At five minutes before nine the warning bell clanged, and the chattering parliamentarians in the lobby began to file into the House to take their seats. Precisely on the hour, a voice raised the traditional cry “Mistah Speakah,” and the legislators froze as a bemedaled attendant solemnly descended the nine red-carpeted steps into the well of the House and laid a golden mace on the table separating the government front benches from those of the opposition. After a prayer calling down God’s protection on the nation and Queen Elizabeth II, the Speaker, in his English-accented English, called “Odah, odah,” and the debate began. Scarcely had it got into full swing when a proud, ascetic figure strolled slowly toward the government bench and all eyes converged on the ebony face of Alhaji Sir Abubakar Tafawa Balewa, O.B.E., K.B.E., C.B.E., LL.D., Prime Minister of Nigeria.
Along with its echoes of Britain’s Westminster, the legislature over which Sir Abubakar presided last week had some of the flavor of a Pan-African Congress. On its benches tall, haughty Hausas, splendidly robed in green and scarlet, sat amongst volatile Ibos draped in white and azure gowns. Across the aisle were Yoruba tribesmen wrapped in gold, yellow and orange with little porkpie beanies on their heads. Between them, they constituted one of the world’s noisiest Parliaments. Each speaker was greeted with cries of “Heah, heah” from his friends and derisory shouts of “Sit down, you wretched fool” from his foes; from the rostrum came the perennial plea for “Odah, odah!” But somehow, through the din, the nation’s problems got discussed and decided.
In the hurly-burly of 1960’s African avalanche of freedom, Nigeria’s impressive demonstration of democracy’s workability in Africa is too often overlooked. Next-to-newest of the 18 nations to win independence this year, Nigeria entered the world community without noisy birthpangs or ominous warnings of its determination to avenge ancient wrongs. Since moderation and common sense are not the stuff that headlines are made of, the world’s eyes slid past Nigeria to focus worriedly on the imperialistic elbowings of Ghana’s Nkrumah, on the heedless plunge into Marxism taken by Guinea’s Sékou Touré and above all, on the bloody chaos in the Congo.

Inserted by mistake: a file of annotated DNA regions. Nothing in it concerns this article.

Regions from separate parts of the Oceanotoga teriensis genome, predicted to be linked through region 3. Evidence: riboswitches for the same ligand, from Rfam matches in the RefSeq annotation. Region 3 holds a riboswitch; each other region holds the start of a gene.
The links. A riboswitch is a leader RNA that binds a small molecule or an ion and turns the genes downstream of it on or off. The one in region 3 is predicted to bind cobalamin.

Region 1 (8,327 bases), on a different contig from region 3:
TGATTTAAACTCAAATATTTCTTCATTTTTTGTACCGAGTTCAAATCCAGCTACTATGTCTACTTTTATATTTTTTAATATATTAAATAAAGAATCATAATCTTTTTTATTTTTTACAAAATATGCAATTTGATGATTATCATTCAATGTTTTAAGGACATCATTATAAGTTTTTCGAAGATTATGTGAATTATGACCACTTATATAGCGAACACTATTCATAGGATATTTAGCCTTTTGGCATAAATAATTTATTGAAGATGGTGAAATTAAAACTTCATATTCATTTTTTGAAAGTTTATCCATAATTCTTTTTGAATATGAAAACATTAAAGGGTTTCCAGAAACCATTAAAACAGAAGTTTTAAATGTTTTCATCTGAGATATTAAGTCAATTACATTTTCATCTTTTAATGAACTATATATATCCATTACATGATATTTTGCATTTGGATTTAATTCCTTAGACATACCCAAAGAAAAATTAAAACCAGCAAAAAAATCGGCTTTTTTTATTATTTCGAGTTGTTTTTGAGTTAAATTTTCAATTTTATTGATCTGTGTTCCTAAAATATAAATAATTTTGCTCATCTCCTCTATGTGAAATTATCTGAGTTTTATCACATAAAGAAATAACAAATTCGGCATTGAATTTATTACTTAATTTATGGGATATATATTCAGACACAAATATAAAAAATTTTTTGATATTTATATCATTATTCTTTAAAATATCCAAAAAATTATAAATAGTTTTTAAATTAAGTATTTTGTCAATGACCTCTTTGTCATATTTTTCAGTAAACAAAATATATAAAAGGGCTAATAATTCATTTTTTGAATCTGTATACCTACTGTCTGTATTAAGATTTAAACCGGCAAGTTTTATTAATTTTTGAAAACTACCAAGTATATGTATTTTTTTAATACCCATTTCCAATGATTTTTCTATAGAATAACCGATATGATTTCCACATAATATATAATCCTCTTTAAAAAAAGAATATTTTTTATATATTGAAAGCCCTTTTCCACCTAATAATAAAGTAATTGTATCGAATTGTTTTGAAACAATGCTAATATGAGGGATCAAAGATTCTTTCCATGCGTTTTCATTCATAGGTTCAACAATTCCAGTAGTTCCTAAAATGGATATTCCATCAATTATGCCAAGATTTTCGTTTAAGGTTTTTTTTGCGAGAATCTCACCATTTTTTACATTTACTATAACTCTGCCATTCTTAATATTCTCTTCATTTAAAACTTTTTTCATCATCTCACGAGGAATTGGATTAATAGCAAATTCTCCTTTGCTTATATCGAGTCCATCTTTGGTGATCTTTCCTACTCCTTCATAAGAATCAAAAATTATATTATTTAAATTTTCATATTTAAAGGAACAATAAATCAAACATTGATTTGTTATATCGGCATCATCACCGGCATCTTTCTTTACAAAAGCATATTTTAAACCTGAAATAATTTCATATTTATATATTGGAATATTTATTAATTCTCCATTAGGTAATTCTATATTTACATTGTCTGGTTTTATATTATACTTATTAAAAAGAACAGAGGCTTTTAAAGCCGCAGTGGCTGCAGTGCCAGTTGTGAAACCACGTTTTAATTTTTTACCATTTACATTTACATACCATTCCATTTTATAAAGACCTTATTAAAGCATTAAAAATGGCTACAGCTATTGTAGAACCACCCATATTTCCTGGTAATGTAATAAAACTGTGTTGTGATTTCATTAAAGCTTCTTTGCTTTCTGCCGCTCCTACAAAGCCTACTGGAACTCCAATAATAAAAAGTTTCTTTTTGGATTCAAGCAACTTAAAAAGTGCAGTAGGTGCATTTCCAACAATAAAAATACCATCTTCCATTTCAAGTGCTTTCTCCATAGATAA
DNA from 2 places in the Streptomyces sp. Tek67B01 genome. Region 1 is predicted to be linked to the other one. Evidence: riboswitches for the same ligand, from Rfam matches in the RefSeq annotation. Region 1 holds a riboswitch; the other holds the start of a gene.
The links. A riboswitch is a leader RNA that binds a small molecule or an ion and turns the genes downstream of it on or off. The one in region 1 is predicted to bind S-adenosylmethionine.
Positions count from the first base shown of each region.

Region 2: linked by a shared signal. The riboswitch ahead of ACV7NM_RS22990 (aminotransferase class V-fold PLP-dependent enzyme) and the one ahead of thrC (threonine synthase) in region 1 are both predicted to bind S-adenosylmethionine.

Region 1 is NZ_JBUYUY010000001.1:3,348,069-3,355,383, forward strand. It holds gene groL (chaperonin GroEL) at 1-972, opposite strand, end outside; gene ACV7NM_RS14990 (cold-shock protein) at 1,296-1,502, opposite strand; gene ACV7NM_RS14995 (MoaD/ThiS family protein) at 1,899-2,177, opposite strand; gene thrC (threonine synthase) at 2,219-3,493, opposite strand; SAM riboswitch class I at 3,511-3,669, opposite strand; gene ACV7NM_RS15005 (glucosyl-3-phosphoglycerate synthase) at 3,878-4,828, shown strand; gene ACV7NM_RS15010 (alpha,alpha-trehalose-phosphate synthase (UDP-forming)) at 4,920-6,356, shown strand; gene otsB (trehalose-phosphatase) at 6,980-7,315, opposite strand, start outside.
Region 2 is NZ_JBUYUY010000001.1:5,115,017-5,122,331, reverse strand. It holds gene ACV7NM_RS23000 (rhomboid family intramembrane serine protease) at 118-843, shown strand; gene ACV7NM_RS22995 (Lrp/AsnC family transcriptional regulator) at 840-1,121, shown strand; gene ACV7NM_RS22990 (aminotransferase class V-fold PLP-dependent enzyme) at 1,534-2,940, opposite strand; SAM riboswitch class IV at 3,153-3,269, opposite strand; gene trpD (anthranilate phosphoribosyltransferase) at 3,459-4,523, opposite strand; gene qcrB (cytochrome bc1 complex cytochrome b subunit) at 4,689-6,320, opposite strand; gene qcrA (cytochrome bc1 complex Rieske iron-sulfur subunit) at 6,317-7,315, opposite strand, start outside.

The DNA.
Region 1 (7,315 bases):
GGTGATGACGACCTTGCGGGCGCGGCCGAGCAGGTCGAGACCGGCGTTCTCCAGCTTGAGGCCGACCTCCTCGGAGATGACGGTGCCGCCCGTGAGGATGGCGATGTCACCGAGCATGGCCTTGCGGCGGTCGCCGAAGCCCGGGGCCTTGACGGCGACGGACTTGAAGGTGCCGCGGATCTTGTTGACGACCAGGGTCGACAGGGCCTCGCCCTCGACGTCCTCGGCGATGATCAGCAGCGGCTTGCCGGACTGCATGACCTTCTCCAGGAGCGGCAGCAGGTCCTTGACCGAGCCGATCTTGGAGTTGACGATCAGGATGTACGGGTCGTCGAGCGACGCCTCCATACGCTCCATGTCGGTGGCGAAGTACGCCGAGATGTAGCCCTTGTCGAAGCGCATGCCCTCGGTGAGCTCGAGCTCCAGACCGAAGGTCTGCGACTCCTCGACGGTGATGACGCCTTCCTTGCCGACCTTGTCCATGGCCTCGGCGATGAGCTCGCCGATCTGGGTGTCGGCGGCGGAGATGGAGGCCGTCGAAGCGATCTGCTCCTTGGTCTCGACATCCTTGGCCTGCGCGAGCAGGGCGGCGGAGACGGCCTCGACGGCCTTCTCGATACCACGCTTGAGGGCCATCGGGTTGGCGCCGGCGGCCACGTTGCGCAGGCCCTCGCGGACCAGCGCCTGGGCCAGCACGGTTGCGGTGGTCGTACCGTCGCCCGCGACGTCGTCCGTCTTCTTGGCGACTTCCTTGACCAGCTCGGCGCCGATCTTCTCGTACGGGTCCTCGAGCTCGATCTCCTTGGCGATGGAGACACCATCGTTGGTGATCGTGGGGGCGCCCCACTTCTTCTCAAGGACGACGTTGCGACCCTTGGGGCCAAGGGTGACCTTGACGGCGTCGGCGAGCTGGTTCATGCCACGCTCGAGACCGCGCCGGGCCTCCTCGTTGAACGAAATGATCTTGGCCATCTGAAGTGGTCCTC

In the long run, the most important and enduring face of Africa might well prove to be that presented by Nigeria. Where so many of its neighbors have shaken off colonialism only to sink into strongman rule. Nigeria not only preaches but practices the dignity of the individual. And where such other islands of order in Africa as Liberia. Togo and the former French Congo lack the size and power to overbalance thrusting Ghana and Guinea (combined population: 8,665,000), the Federation of Nigeria stands a giant among Lilliputians; last October, when Nigeria’s 40 million people got their independence, the free population of Black Africa jumped 50%. Backed by such numbers, Nigeria’s sober voice urging the steady, cautious way to prosperity and national greatness seems destined to exert ever-rising influence in emergent Africa.
The Perfect Victorian. No man better symbolizes the strengths and hopes of independent Nigeria than Abubakar Tafawa Balewa (pronounced Bah-lay-wah). At 47, he is slight of figure (5 ft. 8½ in., 136 Ibs.), and his wispy mustache and greying, crew-cut beard make him look older than he is. Reserved and unassuming, he is a rare bird in a land famed for flamboyant politicians, was once described by an African magazine as a “turtledove among falcons.”
But for all his lack of drama, Sir Abubakar is an astute and impressive statesman. His rolling, resonant oratory and superb command of English have won him the nickname “The Golden Voice.”
For his crucial role in Nigeria’s advance to independence, Britain has heaped him with honors and his native admirers hail him as “The Black Rock of Nigeria.” (As a devout Moslem, the title he prizes most is that of alhaji—one who has made the pilgrimage to Mecca.) In his drive to lift his backward land into the 20th century, Balewa’s piercing eyes exude calm and sureness, and he rarely speaks in anger. “He is,” says a longtime British acquaintance, “perhaps the perfect Victorian gentleman. He simply will not be rushed.”
Hershey Bars & Chickens. Sprawled along 580 miles of the choppy Gulf of Guinea, Sir Abubakar’s Nigeria is a ragged rectangle the size of Texas and Oklahoma combined. Just behind the beach, guarded by a great green mangrove wall, lie sweltering swamps—and the mosquitoes whose deadly bite kept white men from settling Nigeria as they did Algeria, Kenya and the Rhodesias.* Beyond the swamps is the thick layer of tangled rain forest, where the natives pick cocoa pods for the world’s chocolate factories and gather oil palms for the big soap firms. Then comes the undulating grass country, rising in the north to the crusty, arid, mile-high floor and then to the hot Sahara’s edge, where by day nomadic cattle herders bow to Mecca and muffle their faces against the sun and grit-filled harmattan winds with robes that keep out the bitter chill when the sun goes down.